Yes its got back to the problem of signal to noise ratio with the added complication of many many frames being used to constitute an image. Your original post got me intrigued and prompted me to do some "fact finding". As my mother (bless her heart, 88 and going strong!) would say "He's got a bee in his bonnet".

I'll take a close look at the subject of video images and how we perceive them etc etc. etc.
Then try to marry this with image quality.

I'll keep you posted.


Jerome Marot

Well-known member
The reason why video cameras boast abilities to film in almost complete darkness is mainly commercial. At the minimum illumination levels, the image is usually very noisy and almost devoid of colors.

However, the basic sensitivity of video cameras is usually relatively high, because:
-they have relatively big pixels, since they have few of them on relatively large chips (*)
-the 3 chips models lose less light than a bayer array
-their lenses are usually pretty fast (f/1.6 is common)

Sensitivity levels are not directly comparable, because they depend on the gamma curve (which can be adjusted on the better video cameras), but one can try to simply compare readings between a DSLR and a video camera. I tried to do that with a Sony AX2000, and I find a sensitivity of about 640 ISO at 0 dB. A quick search on the net showed that other people found similar values for similar cameras, for example the Canon XH-A1 is reported at 340 ISO at 0dB. For simplification, I will take ISO 400 as a representative sensitivity at 0dB for video cameras.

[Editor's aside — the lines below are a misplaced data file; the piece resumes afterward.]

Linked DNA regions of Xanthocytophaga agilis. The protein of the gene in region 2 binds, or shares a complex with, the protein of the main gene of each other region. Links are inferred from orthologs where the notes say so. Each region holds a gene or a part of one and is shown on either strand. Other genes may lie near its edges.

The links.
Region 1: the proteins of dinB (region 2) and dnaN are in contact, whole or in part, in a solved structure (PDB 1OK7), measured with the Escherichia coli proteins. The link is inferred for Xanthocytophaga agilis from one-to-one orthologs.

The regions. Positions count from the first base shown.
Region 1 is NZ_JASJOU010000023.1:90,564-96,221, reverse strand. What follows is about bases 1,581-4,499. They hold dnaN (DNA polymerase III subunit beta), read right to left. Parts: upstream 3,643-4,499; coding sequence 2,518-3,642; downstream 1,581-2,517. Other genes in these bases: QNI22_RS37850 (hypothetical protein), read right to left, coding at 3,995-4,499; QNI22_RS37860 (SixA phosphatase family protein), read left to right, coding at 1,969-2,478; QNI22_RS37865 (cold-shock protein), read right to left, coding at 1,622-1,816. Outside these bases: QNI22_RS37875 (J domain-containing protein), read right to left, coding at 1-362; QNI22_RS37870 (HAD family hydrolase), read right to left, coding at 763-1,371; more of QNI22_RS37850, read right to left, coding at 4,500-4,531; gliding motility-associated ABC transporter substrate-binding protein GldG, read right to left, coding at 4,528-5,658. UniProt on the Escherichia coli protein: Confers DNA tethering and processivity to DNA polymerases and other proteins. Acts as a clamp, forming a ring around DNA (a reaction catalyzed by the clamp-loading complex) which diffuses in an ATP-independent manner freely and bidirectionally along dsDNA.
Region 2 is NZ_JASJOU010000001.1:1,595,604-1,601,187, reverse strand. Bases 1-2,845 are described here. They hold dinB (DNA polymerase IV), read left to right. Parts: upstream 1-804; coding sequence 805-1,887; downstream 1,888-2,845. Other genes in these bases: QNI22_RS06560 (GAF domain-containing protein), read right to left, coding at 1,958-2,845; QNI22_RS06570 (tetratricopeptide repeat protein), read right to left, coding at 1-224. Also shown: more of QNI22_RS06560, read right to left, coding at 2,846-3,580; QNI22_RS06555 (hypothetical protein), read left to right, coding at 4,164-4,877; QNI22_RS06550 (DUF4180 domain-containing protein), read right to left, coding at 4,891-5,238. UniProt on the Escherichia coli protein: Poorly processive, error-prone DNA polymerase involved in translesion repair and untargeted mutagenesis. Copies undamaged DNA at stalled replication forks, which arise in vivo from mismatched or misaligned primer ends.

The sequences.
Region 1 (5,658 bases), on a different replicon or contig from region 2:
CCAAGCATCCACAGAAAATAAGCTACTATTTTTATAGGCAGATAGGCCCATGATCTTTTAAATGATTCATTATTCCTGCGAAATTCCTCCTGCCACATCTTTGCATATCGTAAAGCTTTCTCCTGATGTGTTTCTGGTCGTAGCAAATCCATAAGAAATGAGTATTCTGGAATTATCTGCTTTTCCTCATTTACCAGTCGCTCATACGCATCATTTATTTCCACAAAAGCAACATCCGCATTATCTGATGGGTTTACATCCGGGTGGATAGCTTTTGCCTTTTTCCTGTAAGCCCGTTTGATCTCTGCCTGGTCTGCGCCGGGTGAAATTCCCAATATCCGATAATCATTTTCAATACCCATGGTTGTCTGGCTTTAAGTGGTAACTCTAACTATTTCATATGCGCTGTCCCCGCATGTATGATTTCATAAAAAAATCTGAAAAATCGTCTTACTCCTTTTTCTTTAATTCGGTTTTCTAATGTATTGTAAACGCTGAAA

Video cameras have a function called "gain", which doubles the apparent sensitivity every times the gain is increased by 3 dB. So we have:

0 - 400
3 - 800
6 - 1600
9 - 3200
12 - 6400
15 - 12800
18 - 25600
21- 51200 (maximum for the AX2000)

At 21 dB, the image is still usable, the colors are still visible, but the resolution is visibly compromised by noise reduction. If one needs better images, it is better to limit oneself to, say, 9 or 12 dB gain.

Small consumer models may go to even higher gain values, typically 24 dB (102400 ISO), and silently reduce the shutter speed to 1/25 instead of 1/50s (1/30 vs 1/60 in NTSC), effectively doubling another time the apparent sensitivity if one does not check the shutter speed.

Now, if we had a camera with 102400 ISO, f/1.6 and 1/25s, we could indeed take pictures in very dark places indeed. Just as with a camera with 3200 ISO, f/2.0 and 1s, which is about what was found in the first message of this thread (we have a factor of 2, which is basically the accuracy of the various calculations).

(*) On large chips: please consider that DSLRs discard typically 4 lines out of 5, effectively reducing the active size of their chips by the same factor. A 2/3" video camera thus has the same active surface as a four thirds sensor, but typically a maximum of 2 millions pixels per chip (HD).